A question regarding cameras

Dear All

Firstly let me make clear this is 'just' a question not something I'm planning on doing (yet) lol

I'm interested in comments/views on having a camera placed within the patients room within a nursing/care home

I think this will be an interesting subject for us all to discuss

Once again, it's not something I'm planning on doing, I just want to discuss the possibilities and feelings you have!!

Thanks all x

22 Replies

  • Very good question.

    Seems it is legal. The CQC has already published some advice.


    Waiving at ya!



  • Oh god I love you K!! I'll read!! You are a diamond!! I think this post should provoke thought and good responses?! X

  • Its left me with a lot of questions.

    There are links to advice pages to the right of the article.

    Do come back with your thoughts.


  • Ooh I love the easy read on the right! If the home won't allow it you should tell the cqc!! Pretty amazing as I didn't think it'd be allowed x

  • Interesting reading young Kevin! Thank you for the link!! X

  • One care home that Steve went into fir respite, already had a camera set up. I think the previous patient had PSP and they used it to keep an eye on her. They left up for Steve, after asking our permission.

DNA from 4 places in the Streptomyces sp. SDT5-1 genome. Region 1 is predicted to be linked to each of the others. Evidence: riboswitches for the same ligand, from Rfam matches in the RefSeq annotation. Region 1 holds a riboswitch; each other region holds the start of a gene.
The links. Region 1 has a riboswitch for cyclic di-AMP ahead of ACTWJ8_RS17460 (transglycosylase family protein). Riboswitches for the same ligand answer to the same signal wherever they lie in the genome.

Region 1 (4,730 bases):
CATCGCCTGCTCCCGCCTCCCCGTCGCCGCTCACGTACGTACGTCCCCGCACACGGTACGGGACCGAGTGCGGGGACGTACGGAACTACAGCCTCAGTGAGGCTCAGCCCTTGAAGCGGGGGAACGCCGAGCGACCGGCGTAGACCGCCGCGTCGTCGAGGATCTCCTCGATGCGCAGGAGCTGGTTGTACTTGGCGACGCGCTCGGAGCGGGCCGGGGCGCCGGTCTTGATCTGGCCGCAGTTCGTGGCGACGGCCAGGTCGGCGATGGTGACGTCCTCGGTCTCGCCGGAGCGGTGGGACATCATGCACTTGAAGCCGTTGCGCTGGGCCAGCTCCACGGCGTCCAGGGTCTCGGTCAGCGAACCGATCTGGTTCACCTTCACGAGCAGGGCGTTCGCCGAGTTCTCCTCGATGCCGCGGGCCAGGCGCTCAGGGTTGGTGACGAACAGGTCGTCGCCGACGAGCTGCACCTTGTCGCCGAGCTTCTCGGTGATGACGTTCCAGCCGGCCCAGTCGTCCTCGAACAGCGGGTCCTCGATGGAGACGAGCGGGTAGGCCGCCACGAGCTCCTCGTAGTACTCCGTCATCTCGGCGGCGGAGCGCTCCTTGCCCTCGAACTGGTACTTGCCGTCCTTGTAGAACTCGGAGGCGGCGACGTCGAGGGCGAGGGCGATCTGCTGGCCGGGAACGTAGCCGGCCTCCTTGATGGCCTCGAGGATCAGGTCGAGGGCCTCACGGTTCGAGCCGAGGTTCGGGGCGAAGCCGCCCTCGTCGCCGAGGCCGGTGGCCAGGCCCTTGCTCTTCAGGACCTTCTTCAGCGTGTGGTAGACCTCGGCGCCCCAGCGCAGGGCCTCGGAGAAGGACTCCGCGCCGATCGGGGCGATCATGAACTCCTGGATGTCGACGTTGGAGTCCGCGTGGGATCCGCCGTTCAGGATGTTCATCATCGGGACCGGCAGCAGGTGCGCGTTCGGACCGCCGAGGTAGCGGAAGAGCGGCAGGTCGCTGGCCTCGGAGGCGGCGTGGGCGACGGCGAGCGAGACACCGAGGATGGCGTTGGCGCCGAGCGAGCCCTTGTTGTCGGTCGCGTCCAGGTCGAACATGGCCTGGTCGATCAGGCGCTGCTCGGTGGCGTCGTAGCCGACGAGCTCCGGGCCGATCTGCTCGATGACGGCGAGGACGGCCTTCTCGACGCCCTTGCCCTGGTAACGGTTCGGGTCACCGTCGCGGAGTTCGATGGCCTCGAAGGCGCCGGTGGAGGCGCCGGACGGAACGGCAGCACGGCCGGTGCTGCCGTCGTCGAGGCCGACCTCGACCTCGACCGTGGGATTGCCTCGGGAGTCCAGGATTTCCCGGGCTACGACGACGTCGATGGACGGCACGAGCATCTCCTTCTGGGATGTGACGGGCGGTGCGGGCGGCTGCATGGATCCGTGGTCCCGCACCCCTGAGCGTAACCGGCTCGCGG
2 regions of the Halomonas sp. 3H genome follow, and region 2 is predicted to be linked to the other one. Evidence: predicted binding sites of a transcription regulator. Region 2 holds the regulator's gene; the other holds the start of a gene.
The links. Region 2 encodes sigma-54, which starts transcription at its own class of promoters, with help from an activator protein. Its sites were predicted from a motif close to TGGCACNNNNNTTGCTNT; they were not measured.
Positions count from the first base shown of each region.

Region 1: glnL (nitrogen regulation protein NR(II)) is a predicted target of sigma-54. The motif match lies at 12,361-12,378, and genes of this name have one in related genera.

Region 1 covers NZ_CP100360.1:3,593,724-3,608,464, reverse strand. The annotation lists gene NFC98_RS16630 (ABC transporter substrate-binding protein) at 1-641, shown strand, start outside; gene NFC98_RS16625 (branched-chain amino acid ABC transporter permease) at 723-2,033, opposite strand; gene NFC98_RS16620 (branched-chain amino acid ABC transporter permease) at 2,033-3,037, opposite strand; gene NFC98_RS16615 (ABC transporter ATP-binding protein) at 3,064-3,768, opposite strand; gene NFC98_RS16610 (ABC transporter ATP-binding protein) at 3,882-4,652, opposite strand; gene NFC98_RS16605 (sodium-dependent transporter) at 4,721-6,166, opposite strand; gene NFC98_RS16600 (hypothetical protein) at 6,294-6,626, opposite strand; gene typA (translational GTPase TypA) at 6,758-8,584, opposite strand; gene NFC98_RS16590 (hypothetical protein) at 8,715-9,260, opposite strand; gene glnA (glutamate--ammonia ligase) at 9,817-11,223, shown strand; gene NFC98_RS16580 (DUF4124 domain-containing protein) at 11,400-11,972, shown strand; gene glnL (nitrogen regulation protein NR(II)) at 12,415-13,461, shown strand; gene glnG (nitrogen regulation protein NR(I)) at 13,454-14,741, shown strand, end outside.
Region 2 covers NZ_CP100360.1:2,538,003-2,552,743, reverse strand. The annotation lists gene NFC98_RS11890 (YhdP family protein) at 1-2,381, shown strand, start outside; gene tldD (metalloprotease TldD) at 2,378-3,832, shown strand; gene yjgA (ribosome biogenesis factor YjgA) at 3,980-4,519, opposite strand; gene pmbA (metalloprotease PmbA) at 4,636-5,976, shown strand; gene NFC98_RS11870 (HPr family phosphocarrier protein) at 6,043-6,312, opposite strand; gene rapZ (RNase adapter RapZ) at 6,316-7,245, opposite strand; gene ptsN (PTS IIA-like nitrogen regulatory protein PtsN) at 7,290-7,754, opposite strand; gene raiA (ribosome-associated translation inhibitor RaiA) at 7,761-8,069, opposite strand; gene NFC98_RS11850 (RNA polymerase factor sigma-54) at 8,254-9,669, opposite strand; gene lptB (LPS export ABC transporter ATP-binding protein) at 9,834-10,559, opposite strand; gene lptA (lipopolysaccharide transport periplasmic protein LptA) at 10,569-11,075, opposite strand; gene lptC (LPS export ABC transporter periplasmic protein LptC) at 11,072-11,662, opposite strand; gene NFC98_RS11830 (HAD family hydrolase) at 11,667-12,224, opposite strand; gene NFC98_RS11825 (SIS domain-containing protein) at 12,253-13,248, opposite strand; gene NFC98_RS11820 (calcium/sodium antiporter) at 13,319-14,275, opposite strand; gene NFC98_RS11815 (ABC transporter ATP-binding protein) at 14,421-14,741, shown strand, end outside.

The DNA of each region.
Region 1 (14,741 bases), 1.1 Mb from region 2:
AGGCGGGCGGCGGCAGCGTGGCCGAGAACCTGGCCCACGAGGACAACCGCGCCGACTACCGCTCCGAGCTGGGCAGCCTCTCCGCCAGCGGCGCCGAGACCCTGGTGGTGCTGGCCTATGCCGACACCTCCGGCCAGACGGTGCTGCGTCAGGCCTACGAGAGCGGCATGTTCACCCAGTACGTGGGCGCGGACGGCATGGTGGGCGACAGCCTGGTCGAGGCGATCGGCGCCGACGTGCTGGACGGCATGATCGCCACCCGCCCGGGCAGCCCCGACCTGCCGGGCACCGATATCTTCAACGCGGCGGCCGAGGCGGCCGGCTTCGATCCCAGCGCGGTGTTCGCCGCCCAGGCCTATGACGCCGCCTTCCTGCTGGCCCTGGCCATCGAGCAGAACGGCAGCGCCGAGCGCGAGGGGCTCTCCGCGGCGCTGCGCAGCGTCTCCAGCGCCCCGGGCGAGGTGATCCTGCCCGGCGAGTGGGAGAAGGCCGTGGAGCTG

Lots of love


  • Ooh very interesting Anne!! What did you and Steve make of that? Did either of you mind? Did you feel it was an invasion of Steve's privacy? I assume it was a good nursing home? X

  • The home was brilliant. Wished it had been closer to home, so Steve could have gone there regularly. I don't think Steve thought it invaded his privacy. Let's face it, poor love never had any, always someone there, no matter what he was doing! Thankfully, he was not a shy man, so really didn't care.

    Lots of love


  • Thank you for sharing darling and explaining x

  • I'm not clear if you mean in order for carers to keep an eye on resident or for relatives to check up on carers!! Presumably the former. Personally I don't think a camera should take the place of very regular checks and contact with staff. I suppose it depends on whether the resident is mobile and liable to try to get up etc. By the time D was in the nursing home he wasn't able to do anything without assistance and, as it was a small home and his room was where staff passed by all the time, he was checked on very regularly. I think the danger of a camera would be that staff would rely on a quick glance at that instead of a personal interaction.

    Vicki x

  • Thanks Vicki another good reply and viewpoint!! I think to be checking in on both! Ie to ensure the patient/resident seems ok and of course to be watching what goes on.......x

  • Amanda. I wish I had done it. I have unanswered questions about things which made him sad. He told me he never bothered them. I asked why and he just looked at me so sadly and said he was no trouble to them! One of the carers used to call him trouble in a joking way I thought. Now I wonder if he was as nice as we thought? Or was it that Garry took that word literally?